Finances proving biggest challenge to charities as rising costs bite
8th February 2024
Research also found a third of organisations were dipping into reserves.
An overwhelming majority of charities in Scotland have reported financial challenges as their biggest source of concern.
The Scottish Third Sector Tracker has found 7 in 10 charities cite financial challenges as their biggest challenge, up significantly in just two years.
Data from the tracker observes the emergence of the sector from the Covid-19 pandemic through 2021, followed by the development of the cost-of-living crisis and associated organisational concerns during 2022 and 2023.
Throughout the waves of research, the frequency with which organisations have reported financial challenges has hugely increased, and in the most recent data collection (April 2023), these were the most frequently reported challenges (71%), compared to just less than half of respondents (47%) just two years ago.
It is concerning that a third of organisations reported having made use of their financial reserves in the 3 months leading into April 2023, an increase compared to the same period in 2022.
Almost half (44%) of the organisations using their financial reserves believed that this situation is unsustainable.
Anna Fowlie, Chief Executive of the Scottish Council for Voluntary Organisations (SCVO), said:
"Charities, community groups and social enterprises can be financially fragile at the best of times, and the Tracker research clearly demonstrates that we are currently far from the best of times. We are seeing that voluntary organisations are experiencing more financial challenges now than they did during the pandemic due to rising costs, particularly of energy and wages.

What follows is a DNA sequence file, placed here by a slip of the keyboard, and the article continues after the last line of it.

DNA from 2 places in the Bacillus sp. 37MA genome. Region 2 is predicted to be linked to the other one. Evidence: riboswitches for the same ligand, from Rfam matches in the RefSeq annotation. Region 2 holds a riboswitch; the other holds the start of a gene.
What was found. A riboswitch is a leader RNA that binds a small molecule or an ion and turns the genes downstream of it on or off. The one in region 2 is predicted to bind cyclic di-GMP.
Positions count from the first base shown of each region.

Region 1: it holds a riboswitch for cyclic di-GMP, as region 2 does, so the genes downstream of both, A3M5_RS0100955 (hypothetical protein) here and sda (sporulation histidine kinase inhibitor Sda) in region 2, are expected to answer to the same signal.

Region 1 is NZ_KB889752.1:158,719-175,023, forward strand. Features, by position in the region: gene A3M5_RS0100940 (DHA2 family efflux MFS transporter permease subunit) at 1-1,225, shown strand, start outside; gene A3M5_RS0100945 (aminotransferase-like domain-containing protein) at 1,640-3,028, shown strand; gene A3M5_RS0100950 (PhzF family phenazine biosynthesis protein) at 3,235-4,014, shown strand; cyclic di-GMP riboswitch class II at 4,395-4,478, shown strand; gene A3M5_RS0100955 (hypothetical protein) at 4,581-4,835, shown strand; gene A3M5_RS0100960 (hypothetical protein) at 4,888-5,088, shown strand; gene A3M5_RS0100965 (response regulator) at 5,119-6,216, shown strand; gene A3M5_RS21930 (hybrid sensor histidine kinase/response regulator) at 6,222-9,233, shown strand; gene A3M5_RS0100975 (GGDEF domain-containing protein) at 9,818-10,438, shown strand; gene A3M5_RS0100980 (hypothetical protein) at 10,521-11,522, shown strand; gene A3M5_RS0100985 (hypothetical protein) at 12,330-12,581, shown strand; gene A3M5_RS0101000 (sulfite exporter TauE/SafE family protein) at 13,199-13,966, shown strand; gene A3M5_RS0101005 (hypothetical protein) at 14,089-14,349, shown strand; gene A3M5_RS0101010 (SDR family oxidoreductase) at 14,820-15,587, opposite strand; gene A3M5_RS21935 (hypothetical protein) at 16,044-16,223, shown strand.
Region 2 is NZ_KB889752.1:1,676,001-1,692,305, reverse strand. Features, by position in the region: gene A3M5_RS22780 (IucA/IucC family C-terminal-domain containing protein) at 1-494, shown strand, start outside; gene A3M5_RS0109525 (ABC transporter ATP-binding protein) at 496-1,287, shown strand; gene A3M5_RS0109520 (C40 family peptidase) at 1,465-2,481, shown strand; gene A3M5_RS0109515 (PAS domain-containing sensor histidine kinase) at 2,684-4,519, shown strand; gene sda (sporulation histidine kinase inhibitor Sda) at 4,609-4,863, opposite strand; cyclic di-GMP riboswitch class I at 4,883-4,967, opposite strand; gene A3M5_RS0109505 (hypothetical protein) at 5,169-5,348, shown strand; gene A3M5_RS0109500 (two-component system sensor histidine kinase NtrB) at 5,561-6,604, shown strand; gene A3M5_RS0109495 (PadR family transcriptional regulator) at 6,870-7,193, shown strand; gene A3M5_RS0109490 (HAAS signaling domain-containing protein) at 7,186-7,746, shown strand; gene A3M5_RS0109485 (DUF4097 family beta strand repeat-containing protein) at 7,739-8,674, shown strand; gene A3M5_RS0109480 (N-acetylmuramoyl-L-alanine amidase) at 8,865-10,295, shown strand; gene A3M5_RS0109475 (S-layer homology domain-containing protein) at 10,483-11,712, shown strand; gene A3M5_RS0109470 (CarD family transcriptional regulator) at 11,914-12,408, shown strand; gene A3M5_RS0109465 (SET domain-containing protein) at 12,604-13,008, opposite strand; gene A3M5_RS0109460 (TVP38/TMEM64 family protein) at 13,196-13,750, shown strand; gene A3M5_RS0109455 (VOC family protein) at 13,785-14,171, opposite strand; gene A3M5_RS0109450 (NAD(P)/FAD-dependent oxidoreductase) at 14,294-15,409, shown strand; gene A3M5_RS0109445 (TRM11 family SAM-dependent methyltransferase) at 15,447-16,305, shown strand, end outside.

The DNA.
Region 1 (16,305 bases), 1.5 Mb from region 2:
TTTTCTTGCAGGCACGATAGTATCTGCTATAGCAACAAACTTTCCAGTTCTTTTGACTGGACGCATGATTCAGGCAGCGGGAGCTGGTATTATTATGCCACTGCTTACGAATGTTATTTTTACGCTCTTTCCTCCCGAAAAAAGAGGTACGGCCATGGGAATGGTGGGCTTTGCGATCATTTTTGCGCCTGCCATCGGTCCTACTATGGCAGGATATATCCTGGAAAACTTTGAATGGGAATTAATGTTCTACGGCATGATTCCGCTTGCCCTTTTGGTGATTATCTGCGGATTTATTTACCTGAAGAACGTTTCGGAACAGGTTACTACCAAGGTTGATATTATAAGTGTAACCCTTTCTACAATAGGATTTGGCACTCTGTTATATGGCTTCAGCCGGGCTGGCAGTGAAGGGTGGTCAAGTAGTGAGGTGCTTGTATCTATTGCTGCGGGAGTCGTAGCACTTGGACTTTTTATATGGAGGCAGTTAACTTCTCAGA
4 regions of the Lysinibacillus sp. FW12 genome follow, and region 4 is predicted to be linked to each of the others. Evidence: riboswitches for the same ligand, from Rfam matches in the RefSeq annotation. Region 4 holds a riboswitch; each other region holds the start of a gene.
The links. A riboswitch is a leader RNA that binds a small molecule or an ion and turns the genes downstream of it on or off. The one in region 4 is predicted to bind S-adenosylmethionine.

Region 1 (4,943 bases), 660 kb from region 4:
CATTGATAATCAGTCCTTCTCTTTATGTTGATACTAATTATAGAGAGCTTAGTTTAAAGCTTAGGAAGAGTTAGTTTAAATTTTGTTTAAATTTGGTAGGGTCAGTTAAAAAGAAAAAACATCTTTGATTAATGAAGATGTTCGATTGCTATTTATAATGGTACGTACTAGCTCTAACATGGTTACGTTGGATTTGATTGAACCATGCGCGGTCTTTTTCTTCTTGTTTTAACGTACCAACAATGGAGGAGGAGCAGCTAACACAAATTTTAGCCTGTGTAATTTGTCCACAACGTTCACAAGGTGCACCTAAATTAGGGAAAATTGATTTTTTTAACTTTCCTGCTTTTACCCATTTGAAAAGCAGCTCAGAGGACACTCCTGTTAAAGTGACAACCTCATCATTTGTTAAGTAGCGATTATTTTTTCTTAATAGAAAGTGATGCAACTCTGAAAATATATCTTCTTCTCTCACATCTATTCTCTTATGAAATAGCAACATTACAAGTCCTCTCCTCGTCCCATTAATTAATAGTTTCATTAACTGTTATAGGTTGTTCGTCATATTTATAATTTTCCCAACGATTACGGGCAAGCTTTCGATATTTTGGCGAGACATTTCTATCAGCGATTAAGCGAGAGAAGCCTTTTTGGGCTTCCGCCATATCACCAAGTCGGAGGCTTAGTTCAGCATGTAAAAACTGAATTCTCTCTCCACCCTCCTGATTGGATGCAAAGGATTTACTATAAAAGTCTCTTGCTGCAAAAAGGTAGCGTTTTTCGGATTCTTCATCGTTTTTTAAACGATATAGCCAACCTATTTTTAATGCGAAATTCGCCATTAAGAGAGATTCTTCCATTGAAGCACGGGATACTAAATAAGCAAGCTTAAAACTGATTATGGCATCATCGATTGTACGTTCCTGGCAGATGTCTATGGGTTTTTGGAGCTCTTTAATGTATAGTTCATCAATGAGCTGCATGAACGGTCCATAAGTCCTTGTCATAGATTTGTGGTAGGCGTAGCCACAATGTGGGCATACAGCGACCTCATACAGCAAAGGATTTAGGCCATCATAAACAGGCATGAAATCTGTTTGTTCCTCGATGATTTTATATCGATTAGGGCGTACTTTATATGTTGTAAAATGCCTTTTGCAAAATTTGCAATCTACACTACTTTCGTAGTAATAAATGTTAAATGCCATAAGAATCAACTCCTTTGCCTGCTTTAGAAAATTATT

"Voluntary organisations make an invaluable contribution to Scotland's social and economic fabric and the people, communities and causes they support are experiencing more pressures than ever before. Public giving of money and time have been hit by the cost-of-living crisis and we are seeing many organisations having to dip into their reserves just to keep going. Reserves are there as a safety net and are not meant to prop up business as usual. It's akin to households having to buy their groceries on a credit card, simply storing up more problems for the future and threatening their medium to long-term viability.
“Everyone can play a part in supporting the sector, whether it is government and councils ensuring there is fair and sustainable funding in place, philanthropic funders investing their money wisely and the public giving when they can. A good start would be Scottish Government passing on the money that the UK Government allocated for energy bills relief to see charities through the winter months."
The Scottish Third Sector Tracker is a growing research community made up of representatives from third sector organisations based across the whole of Scotland, who are willing to share their experiences, views and concerns as the sector faces both new and ongoing challenges.
The Tracker is run by an independent research company called DJS Research on behalf of SCVO, the Scottish Government, the William Grant Foundation and the National Lottery Community Fund.
Those involved in the running of a third sector organisation operating in Scotland are invited to represent their organisation as a member of the Scottish Third Sector Tracker.
The Tracker can be found at https://scvo.scot/policy/research/evidence-library/2023-scottish-third-sector-tracker-waves-1-to-6-executive-summary